Burnout has become a mental health crisis.
Burnout has been the subject of research for almost 50 years. In the 1970’s two psychologists, Dr. Christina Maslach and Dr. Herbert Freudenberger, began studying burnout in caregivers and their research made burnout a household term. The Maslach Burnout Inventory (MBI) remains the gold standard for assessing burnout.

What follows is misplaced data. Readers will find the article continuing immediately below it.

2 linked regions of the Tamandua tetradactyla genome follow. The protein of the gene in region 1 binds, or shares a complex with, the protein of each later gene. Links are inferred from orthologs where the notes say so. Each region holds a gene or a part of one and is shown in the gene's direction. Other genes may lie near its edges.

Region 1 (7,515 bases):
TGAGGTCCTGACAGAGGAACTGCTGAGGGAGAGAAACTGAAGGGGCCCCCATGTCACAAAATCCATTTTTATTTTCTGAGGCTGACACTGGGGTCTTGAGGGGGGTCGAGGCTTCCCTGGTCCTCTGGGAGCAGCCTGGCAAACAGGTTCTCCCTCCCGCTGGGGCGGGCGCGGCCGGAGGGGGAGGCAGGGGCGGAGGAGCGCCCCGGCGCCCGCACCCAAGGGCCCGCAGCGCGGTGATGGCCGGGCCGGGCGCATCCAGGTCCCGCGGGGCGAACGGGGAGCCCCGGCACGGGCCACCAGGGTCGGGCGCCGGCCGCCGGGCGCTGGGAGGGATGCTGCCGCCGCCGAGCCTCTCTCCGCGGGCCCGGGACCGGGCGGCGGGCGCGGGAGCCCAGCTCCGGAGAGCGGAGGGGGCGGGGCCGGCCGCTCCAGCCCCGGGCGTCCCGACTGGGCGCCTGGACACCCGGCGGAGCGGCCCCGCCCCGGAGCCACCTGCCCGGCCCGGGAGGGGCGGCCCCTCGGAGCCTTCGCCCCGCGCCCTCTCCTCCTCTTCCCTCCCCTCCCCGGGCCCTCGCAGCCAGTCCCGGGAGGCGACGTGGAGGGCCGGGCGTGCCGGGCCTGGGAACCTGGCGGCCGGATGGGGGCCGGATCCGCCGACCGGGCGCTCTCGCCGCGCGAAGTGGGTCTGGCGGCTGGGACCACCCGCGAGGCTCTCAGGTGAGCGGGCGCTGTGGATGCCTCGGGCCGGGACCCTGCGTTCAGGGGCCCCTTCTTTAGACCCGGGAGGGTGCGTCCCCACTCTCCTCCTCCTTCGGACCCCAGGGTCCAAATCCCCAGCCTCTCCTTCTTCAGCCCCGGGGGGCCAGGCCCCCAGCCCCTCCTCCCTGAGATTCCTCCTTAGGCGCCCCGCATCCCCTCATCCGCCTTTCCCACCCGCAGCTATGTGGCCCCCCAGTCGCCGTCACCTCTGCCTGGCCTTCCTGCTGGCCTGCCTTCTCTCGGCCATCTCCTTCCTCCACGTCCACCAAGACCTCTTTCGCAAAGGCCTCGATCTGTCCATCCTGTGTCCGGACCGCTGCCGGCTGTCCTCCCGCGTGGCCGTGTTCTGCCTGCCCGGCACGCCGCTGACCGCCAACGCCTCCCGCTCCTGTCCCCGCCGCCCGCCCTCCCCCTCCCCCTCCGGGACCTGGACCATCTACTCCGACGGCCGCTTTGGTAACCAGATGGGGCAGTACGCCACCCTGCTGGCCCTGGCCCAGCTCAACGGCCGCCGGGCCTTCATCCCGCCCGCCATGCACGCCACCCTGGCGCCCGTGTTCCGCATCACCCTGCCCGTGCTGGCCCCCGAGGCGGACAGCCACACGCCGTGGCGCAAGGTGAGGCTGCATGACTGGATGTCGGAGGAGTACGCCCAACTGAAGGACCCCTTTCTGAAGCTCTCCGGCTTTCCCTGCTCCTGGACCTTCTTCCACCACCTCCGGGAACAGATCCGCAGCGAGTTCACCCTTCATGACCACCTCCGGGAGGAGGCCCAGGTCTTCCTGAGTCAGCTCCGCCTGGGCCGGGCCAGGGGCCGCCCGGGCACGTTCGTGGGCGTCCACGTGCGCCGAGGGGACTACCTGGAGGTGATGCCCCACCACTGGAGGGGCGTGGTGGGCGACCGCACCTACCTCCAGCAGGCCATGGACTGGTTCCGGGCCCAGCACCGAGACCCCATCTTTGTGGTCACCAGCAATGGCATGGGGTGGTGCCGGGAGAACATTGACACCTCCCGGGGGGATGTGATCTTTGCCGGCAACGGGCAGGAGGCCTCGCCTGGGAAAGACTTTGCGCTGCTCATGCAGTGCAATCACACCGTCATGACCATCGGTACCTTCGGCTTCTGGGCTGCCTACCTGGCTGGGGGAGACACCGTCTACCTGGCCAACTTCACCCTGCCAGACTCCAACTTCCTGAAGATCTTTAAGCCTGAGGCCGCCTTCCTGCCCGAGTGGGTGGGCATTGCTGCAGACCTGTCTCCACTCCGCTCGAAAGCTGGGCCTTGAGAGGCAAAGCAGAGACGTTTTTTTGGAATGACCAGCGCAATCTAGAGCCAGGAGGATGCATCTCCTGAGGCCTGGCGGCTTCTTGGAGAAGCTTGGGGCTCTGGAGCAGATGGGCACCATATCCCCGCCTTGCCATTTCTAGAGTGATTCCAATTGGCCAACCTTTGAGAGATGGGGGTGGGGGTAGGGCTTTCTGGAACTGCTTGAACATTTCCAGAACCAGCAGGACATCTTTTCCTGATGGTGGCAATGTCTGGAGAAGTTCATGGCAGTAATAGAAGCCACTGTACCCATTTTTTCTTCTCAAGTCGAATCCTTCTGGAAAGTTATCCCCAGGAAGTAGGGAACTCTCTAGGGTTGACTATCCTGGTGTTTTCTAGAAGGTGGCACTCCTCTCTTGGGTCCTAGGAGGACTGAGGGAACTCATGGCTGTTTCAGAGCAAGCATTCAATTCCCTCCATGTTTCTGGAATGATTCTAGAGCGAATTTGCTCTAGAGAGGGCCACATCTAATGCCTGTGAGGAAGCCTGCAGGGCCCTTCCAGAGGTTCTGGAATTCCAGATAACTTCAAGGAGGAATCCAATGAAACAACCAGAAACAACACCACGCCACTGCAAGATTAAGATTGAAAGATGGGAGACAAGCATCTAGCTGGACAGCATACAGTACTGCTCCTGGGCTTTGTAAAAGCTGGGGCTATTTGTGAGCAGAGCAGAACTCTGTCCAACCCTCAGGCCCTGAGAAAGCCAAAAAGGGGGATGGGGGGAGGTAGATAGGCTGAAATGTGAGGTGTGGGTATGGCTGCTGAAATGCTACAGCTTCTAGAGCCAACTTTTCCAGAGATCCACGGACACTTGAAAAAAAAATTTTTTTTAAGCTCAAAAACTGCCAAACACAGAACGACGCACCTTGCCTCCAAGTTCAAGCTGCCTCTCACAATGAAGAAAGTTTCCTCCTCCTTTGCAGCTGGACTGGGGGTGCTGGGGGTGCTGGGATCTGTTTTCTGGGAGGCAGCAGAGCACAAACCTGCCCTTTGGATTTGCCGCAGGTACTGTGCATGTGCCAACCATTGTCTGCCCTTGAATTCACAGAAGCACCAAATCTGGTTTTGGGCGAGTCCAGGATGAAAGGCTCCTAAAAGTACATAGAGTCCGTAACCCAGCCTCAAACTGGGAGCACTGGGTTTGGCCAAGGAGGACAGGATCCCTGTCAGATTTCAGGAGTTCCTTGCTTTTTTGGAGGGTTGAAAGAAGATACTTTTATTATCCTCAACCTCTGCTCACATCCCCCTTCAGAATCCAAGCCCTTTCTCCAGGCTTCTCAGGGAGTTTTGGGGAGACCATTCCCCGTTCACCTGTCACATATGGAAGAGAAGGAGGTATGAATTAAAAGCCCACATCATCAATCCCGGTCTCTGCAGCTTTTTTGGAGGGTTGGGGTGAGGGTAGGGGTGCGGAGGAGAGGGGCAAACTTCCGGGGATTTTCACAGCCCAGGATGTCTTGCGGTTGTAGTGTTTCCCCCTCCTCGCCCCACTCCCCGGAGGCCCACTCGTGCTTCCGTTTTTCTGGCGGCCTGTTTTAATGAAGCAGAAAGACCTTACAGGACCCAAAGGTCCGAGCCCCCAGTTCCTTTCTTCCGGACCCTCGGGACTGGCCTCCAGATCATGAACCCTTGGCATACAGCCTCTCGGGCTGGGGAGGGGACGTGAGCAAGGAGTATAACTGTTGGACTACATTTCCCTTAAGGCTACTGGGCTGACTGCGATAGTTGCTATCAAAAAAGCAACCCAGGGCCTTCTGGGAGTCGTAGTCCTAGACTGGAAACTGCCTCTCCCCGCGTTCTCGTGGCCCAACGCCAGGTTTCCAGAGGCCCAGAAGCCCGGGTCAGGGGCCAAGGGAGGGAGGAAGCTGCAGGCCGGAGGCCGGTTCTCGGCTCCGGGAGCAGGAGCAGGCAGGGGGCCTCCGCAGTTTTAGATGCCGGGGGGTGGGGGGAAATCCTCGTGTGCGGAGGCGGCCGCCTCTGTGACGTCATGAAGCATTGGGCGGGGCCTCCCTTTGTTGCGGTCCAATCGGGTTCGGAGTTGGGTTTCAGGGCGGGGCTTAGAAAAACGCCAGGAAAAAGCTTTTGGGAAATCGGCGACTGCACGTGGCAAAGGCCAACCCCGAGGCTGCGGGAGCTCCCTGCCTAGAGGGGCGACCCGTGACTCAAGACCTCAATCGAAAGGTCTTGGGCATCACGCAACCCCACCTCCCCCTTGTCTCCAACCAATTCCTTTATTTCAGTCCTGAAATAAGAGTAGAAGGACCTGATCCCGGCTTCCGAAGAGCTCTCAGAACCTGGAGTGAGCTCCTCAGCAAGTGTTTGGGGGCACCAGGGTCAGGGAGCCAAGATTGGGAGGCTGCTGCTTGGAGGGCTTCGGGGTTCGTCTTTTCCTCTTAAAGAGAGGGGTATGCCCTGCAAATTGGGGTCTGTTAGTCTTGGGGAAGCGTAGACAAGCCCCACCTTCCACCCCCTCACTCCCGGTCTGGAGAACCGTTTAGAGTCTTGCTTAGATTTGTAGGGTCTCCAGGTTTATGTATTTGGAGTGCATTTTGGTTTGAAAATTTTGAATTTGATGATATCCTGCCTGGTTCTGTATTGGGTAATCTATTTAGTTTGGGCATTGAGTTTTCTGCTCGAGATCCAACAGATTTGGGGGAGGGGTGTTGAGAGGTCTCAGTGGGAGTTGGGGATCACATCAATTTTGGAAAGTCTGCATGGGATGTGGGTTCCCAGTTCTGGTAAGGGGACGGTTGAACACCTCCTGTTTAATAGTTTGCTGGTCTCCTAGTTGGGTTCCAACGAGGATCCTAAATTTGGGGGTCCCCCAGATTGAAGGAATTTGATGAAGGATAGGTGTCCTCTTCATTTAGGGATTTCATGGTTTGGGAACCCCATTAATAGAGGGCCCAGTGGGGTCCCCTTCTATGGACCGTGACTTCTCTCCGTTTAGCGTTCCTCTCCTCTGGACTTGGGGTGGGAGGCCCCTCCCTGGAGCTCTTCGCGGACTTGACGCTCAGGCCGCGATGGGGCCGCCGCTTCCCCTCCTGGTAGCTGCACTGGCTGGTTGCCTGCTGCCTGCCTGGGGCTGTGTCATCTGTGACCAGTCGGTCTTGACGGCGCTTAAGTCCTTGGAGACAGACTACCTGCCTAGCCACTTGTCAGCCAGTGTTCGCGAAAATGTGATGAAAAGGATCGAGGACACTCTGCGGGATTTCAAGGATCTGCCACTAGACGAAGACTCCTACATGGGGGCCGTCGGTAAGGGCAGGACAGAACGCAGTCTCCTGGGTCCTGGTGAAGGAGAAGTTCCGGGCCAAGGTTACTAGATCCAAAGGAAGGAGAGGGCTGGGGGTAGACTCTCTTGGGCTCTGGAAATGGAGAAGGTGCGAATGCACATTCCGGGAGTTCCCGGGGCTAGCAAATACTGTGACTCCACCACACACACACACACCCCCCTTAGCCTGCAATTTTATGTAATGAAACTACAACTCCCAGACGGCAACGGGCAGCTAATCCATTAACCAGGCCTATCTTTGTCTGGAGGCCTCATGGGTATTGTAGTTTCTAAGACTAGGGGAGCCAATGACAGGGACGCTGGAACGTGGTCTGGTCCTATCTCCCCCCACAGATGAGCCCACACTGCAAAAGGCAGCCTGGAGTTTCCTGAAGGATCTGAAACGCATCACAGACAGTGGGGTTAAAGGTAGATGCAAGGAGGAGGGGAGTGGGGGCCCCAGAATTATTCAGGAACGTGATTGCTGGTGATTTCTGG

In 2018, burnout was officially recognized by the World Health Organization as an occupational phenomenon brought on by workplace stress and characterized by three traits: exhaustion, cynicism and lack of efficacy.
Further research has shown that burnout causes neuroendocrine disruption and neurological disfunction. The effects on the brain include reduced gray matter, difficulty controlling strong emotional responses, impaired cognition, impaired memory and impaired attention.